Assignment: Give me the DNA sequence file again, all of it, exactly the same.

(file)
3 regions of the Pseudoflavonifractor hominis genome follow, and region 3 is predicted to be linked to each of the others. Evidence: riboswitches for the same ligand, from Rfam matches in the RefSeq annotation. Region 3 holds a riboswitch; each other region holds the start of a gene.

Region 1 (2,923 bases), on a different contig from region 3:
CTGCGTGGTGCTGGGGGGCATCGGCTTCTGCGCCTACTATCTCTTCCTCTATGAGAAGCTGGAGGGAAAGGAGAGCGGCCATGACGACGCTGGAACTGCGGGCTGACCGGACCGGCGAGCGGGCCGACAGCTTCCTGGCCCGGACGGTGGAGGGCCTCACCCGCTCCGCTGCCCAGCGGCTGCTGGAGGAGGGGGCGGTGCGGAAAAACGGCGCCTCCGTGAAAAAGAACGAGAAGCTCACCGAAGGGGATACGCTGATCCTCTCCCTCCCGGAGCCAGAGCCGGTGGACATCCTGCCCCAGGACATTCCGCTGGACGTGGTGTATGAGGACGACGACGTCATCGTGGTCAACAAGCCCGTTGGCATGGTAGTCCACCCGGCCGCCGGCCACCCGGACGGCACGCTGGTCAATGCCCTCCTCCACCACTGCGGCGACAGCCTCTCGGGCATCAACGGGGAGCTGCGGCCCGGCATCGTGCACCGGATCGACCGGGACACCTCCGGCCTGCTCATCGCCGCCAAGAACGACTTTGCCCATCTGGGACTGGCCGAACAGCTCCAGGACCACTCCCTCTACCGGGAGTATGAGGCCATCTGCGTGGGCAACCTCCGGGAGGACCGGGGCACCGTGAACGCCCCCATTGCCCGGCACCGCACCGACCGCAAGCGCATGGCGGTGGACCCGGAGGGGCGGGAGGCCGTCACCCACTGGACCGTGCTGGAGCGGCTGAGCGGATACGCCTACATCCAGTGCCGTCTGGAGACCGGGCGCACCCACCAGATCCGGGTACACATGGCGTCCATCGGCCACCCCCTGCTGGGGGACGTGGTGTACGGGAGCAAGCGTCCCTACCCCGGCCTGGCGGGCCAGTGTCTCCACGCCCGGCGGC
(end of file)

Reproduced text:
3 regions of the Pseudoflavonifractor hominis genome follow, and region 3 is predicted to be linked to each of the others. Evidence: riboswitches for the same ligand, from Rfam matches in the RefSeq annotation. Region 3 holds a riboswitch; each other region holds the start of a gene.

Region 1 (2,923 bases), on a different contig from region 3:
CTGCGTGGTGCTGGGGGGCATCGGCTTCTGCGCCTACTATCTCTTCCTCTATGAGAAGCTGGAGGGAAAGGAGAGCGGCCATGACGACGCTGGAACTGCGGGCTGACCGGACCGGCGAGCGGGCCGACAGCTTCCTGGCCCGGACGGTGGAGGGCCTCACCCGCTCCGCTGCCCAGCGGCTGCTGGAGGAGGGGGCGGTGCGGAAAAACGGCGCCTCCGTGAAAAAGAACGAGAAGCTCACCGAAGGGGATACGCTGATCCTCTCCCTCCCGGAGCCAGAGCCGGTGGACATCCTGCCCCAGGACATTCCGCTGGACGTGGTGTATGAGGACGACGACGTCATCGTGGTCAACAAGCCCGTTGGCATGGTAGTCCACCCGGCCGCCGGCCACCCGGACGGCACGCTGGTCAATGCCCTCCTCCACCACTGCGGCGACAGCCTCTCGGGCATCAACGGGGAGCTGCGGCCCGGCATCGTGCACCGGATCGACCGGGACACCTCCGGCCTGCTCATCGCCGCCAAGAACGACTTTGCCCATCTGGGACTGGCCGAACAGCTCCAGGACCACTCCCTCTACCGGGAGTATGAGGCCATCTGCGTGGGCAACCTCCGGGAGGACCGGGGCACCGTGAACGCCCCCATTGCCCGGCACCGCACCGACCGCAAGCGCATGGCGGTGGACCCGGAGGGGCGGGAGGCCGTCACCCACTGGACCGTGCTGGAGCGGCTGAGCGGATACGCCTACATCCAGTGCCGTCTGGAGACCGGGCGCACCCACCAGATCCGGGTACACATGGCGTCCATCGGCCACCCCCTGCTGGGGGACGTGGTGTACGGGAGCAAGCGTCCCTACCCCGGCCTGGCGGGCCAGTGTCTCCACGCCCGGCGGC